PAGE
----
History is long and can be quite confusing.
When we attempt to put many of these historical events into perspective it’s easy to get overwhelmed and simply divide them into the “old days” and “modern times”.
But when we forget to look at the long view of history, there are a lot of things that are more closely related in terms of time than we could have ever thought.
It forces us to take a completely different look at the way we perceive history.
Here is a series of historical events which surprisingly took place at more or less the same time, and made us think twice about how we look at the past.
Scroll down to check them out, and get ready to have your mind blown!
#1 John Tyler, America’s Tenth President, Was Born In 1790. He Has Two Living Grandchildren. So This Means…
#2 Queen Elizabeth And Marilyn Monroe Were Born In The Same Year. Here They (Both 30 Years Old At The Time) Meet At A Movie Premier In London, October 1956
The two were born in 1926 and had once met one another, during the debut screening of The Battle of the River Plate in Leicester Square, London.
Marilyn was there to accompany, Arthur Miller, her then husband.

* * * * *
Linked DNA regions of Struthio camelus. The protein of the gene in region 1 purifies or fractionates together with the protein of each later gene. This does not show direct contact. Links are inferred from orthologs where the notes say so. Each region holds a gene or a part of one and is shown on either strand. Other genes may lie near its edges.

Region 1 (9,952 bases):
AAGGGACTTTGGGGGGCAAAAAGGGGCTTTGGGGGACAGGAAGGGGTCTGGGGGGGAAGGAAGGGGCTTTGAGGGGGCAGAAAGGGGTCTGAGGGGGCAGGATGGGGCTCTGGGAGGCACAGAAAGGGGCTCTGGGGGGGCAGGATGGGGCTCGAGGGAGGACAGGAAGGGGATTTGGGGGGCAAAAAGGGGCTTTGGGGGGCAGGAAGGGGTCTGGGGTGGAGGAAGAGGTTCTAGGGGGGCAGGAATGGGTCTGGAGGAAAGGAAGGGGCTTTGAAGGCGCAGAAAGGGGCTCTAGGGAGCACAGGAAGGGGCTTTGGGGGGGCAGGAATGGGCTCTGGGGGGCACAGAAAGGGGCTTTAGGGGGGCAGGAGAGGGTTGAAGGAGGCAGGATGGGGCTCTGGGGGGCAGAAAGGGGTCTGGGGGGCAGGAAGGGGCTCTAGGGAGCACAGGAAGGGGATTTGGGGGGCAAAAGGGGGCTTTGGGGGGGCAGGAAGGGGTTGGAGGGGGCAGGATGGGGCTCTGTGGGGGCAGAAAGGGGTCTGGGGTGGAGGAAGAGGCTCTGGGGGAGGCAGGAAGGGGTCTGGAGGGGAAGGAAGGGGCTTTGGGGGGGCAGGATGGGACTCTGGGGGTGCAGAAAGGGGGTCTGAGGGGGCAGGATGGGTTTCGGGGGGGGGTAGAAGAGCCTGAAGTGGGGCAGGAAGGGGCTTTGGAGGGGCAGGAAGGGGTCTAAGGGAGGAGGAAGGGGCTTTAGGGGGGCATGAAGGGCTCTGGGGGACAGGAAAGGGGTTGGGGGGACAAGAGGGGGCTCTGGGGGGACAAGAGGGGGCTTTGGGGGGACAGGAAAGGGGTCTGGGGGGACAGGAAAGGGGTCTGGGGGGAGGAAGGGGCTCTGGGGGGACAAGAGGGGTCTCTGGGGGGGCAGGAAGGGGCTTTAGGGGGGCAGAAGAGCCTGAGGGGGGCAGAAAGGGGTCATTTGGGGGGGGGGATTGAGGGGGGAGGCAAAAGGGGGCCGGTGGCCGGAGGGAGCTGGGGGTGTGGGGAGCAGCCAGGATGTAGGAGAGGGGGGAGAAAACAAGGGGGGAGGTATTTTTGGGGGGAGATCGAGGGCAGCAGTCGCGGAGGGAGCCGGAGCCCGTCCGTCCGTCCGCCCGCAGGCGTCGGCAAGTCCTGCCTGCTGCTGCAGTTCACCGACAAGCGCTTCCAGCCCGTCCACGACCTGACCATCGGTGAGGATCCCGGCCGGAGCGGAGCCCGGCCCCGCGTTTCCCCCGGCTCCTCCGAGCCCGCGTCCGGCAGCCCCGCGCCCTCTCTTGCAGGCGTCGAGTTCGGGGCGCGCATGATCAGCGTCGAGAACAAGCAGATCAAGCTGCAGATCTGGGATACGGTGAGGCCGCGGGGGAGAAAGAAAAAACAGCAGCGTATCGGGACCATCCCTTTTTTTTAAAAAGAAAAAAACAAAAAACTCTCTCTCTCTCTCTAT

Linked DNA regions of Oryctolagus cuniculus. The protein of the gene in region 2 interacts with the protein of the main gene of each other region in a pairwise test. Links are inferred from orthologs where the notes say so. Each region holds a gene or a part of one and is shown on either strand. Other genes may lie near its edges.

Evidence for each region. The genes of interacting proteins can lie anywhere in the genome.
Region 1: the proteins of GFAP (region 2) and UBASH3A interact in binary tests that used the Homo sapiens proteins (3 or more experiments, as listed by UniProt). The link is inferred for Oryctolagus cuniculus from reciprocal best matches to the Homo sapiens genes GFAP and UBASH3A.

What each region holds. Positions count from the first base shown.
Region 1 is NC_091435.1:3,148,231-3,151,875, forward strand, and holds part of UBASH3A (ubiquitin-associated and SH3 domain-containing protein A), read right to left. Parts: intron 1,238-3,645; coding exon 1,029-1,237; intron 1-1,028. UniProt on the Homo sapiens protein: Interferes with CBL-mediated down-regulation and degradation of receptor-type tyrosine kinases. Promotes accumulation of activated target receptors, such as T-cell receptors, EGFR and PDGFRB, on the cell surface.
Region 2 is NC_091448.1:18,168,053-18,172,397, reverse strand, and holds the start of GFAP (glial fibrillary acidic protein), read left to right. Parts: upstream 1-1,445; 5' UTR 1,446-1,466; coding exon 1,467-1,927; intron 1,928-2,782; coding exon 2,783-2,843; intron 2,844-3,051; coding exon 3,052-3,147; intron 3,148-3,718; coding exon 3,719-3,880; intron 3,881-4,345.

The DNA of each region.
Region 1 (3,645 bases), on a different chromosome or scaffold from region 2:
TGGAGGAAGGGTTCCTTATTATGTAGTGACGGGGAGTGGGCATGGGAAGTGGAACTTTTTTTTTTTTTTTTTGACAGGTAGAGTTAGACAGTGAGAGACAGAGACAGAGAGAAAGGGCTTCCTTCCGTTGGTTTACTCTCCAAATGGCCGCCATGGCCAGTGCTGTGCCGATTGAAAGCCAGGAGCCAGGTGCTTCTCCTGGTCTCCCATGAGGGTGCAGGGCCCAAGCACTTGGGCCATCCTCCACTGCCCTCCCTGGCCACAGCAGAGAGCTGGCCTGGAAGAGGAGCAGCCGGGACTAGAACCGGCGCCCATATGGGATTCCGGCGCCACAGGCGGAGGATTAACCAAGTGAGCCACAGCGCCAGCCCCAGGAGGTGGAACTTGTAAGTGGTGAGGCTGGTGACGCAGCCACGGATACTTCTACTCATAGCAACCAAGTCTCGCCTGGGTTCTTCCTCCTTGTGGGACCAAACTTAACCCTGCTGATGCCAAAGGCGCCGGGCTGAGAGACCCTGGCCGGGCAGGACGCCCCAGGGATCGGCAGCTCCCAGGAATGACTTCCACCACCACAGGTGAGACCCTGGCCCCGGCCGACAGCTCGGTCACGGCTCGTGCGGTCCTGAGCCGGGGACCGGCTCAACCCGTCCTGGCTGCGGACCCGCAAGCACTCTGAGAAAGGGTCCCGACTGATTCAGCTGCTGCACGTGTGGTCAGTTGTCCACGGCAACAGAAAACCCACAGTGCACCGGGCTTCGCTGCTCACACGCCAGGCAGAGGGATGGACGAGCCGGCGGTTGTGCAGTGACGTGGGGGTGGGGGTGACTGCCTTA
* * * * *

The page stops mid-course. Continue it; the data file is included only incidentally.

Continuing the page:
You can spot her here in the receiving line of guests waiting to shake the young Queen’s hand.
#3 Harriet The Tortoise, Who Died In 2006, Had Seen Charles Darwin In Person
Charles Darwin reportedly collected Harriet the tortoise during the former’s 1835 visit to the Galápagos Islands as part of his around-the-world survey expedition, transported to England, and then brought to her final home, Australia, by a retiring captain of the Beagle.
Nevertheless, some doubt was cast on this story because Darwin had never visited the island where Harriet originally came from.
The tortoise had an estimated age of 175 by the time she died at Steve Irwin’s zoo!
#4 Woolly Mammoths Were Still Alive While Egyptians Were Building The Pyramids (2660 BCE)
Scientists have found out that wooly mammoths were still roaming the Earth until about 1650 BC, the giant creatures could be discovered on an island off the coast of eastern Russia at the time.
Meanwhile, the oldest of the ‘Great Pyramids’ in Egypt, the Pyramid of Djoser was constructed between 2630 BC–2611 BC, which means that while man was busy building some of the most impressive structures ever made, wooly mammoths were still doing their thing.
#5 Oxford University Existed For Hundreds Of Years Before The Foundation Of Aztec Empire (1428)
The Aztec Empire started as an alliance of three Nahua altepetl city-states.
Those three city-states ruled the region around the Valley of Mexico from the year 1428 until the integrated forces of the Spanish conquistadores and their Native American allies under Hernán Cortés defeated them back in 1521.